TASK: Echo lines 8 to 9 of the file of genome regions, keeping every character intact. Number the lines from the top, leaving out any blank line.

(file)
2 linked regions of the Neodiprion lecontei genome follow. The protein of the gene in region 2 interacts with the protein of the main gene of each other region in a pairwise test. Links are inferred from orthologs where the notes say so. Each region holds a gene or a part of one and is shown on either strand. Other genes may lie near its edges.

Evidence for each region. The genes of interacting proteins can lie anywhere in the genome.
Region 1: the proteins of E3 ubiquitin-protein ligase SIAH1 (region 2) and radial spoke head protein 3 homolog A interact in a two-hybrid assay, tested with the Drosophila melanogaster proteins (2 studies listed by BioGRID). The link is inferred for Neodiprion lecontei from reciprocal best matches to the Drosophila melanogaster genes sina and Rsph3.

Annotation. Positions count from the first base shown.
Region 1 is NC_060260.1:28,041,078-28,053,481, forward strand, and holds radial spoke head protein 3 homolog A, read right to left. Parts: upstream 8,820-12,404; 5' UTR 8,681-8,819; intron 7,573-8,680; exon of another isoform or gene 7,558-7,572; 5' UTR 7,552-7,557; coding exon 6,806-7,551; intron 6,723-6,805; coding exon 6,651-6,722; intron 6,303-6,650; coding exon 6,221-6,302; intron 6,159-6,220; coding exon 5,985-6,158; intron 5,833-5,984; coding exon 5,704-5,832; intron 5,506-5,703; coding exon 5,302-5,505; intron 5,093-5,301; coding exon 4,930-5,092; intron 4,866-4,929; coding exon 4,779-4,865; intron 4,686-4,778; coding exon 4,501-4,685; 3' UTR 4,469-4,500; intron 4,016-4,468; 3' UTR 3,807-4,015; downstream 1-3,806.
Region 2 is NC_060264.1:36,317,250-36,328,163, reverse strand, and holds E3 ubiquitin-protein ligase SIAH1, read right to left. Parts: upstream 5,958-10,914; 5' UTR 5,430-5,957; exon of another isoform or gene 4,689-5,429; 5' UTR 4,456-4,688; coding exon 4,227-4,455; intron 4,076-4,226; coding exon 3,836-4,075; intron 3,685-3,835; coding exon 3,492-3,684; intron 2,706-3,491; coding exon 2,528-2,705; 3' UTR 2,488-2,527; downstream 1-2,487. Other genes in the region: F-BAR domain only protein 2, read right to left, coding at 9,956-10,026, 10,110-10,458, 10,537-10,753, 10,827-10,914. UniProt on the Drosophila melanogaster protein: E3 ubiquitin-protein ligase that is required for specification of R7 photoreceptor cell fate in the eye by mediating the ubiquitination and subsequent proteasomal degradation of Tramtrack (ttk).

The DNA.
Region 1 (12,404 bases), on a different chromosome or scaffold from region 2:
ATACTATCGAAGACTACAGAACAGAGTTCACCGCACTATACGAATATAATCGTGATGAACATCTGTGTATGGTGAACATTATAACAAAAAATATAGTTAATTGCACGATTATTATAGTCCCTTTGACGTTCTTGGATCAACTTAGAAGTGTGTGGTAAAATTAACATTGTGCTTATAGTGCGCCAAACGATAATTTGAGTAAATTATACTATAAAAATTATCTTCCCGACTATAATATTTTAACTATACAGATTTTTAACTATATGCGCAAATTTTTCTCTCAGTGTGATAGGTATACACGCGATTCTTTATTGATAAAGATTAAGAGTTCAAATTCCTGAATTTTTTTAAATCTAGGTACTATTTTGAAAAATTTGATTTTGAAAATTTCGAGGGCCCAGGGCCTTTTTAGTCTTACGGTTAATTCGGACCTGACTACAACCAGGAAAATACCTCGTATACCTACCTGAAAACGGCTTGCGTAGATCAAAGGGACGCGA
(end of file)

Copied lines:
Region 1 (12,404 bases), on a different chromosome or scaffold from region 2:
ATACTATCGAAGACTACAGAACAGAGTTCACCGCACTATACGAATATAATCGTGATGAACATCTGTGTATGGTGAACATTATAACAAAAAATATAGTTAATTGCACGATTATTATAGTCCCTTTGACGTTCTTGGATCAACTTAGAAGTGTGTGGTAAAATTAACATTGTGCTTATAGTGCGCCAAACGATAATTTGAGTAAATTATACTATAAAAATTATCTTCCCGACTATAATATTTTAACTATACAGATTTTTAACTATATGCGCAAATTTTTCTCTCAGTGTGATAGGTATACACGCGATTCTTTATTGATAAAGATTAAGAGTTCAAATTCCTGAATTTTTTTAAATCTAGGTACTATTTTGAAAAATTTGATTTTGAAAATTTCGAGGGCCCAGGGCCTTTTTAGTCTTACGGTTAATTCGGACCTGACTACAACCAGGAAAATACCTCGTATACCTACCTGAAAACGGCTTGCGTAGATCAAAGGGACGCGA